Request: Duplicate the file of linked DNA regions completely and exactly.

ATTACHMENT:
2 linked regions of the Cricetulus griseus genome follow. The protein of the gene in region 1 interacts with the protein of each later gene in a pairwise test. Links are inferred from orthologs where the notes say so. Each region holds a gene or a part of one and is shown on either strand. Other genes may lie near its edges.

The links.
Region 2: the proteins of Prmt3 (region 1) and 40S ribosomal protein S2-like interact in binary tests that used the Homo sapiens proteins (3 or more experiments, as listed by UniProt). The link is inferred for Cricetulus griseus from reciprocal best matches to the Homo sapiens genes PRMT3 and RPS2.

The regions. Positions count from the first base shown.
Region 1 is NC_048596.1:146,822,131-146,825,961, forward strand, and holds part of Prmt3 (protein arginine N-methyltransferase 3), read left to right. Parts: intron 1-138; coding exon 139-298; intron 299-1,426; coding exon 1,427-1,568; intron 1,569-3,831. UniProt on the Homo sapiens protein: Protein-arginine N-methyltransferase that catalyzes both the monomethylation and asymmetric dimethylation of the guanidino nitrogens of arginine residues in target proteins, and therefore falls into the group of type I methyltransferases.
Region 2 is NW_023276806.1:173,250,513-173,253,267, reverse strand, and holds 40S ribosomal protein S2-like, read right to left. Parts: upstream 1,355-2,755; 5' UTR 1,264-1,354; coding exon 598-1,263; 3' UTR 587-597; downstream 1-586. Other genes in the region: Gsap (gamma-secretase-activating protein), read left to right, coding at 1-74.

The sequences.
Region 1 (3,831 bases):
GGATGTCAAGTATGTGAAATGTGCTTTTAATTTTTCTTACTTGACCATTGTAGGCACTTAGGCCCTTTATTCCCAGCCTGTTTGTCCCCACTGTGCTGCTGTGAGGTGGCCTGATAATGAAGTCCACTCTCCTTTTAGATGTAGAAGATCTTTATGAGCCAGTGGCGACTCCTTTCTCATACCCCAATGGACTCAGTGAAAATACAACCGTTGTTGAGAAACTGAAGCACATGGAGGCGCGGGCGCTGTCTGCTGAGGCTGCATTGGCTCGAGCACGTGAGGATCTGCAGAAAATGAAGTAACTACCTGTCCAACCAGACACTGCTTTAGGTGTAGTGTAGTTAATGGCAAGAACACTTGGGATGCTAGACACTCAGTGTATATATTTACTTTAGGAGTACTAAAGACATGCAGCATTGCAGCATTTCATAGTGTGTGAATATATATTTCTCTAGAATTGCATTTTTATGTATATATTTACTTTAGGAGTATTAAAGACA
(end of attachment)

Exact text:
2 linked regions of the Cricetulus griseus genome follow. The protein of the gene in region 1 interacts with the protein of each later gene in a pairwise test. Links are inferred from orthologs where the notes say so. Each region holds a gene or a part of one and is shown on either strand. Other genes may lie near its edges.

The links.
Region 2: the proteins of Prmt3 (region 1) and 40S ribosomal protein S2-like interact in binary tests that used the Homo sapiens proteins (3 or more experiments, as listed by UniProt). The link is inferred for Cricetulus griseus from reciprocal best matches to the Homo sapiens genes PRMT3 and RPS2.

The regions. Positions count from the first base shown.
Region 1 is NC_048596.1:146,822,131-146,825,961, forward strand, and holds part of Prmt3 (protein arginine N-methyltransferase 3), read left to right. Parts: intron 1-138; coding exon 139-298; intron 299-1,426; coding exon 1,427-1,568; intron 1,569-3,831. UniProt on the Homo sapiens protein: Protein-arginine N-methyltransferase that catalyzes both the monomethylation and asymmetric dimethylation of the guanidino nitrogens of arginine residues in target proteins, and therefore falls into the group of type I methyltransferases.
Region 2 is NW_023276806.1:173,250,513-173,253,267, reverse strand, and holds 40S ribosomal protein S2-like, read right to left. Parts: upstream 1,355-2,755; 5' UTR 1,264-1,354; coding exon 598-1,263; 3' UTR 587-597; downstream 1-586. Other genes in the region: Gsap (gamma-secretase-activating protein), read left to right, coding at 1-74.

The sequences.
Region 1 (3,831 bases):
GGATGTCAAGTATGTGAAATGTGCTTTTAATTTTTCTTACTTGACCATTGTAGGCACTTAGGCCCTTTATTCCCAGCCTGTTTGTCCCCACTGTGCTGCTGTGAGGTGGCCTGATAATGAAGTCCACTCTCCTTTTAGATGTAGAAGATCTTTATGAGCCAGTGGCGACTCCTTTCTCATACCCCAATGGACTCAGTGAAAATACAACCGTTGTTGAGAAACTGAAGCACATGGAGGCGCGGGCGCTGTCTGCTGAGGCTGCATTGGCTCGAGCACGTGAGGATCTGCAGAAAATGAAGTAACTACCTGTCCAACCAGACACTGCTTTAGGTGTAGTGTAGTTAATGGCAAGAACACTTGGGATGCTAGACACTCAGTGTATATATTTACTTTAGGAGTACTAAAGACATGCAGCATTGCAGCATTTCATAGTGTGTGAATATATATTTCTCTAGAATTGCATTTTTATGTATATATTTACTTTAGGAGTATTAAAGACA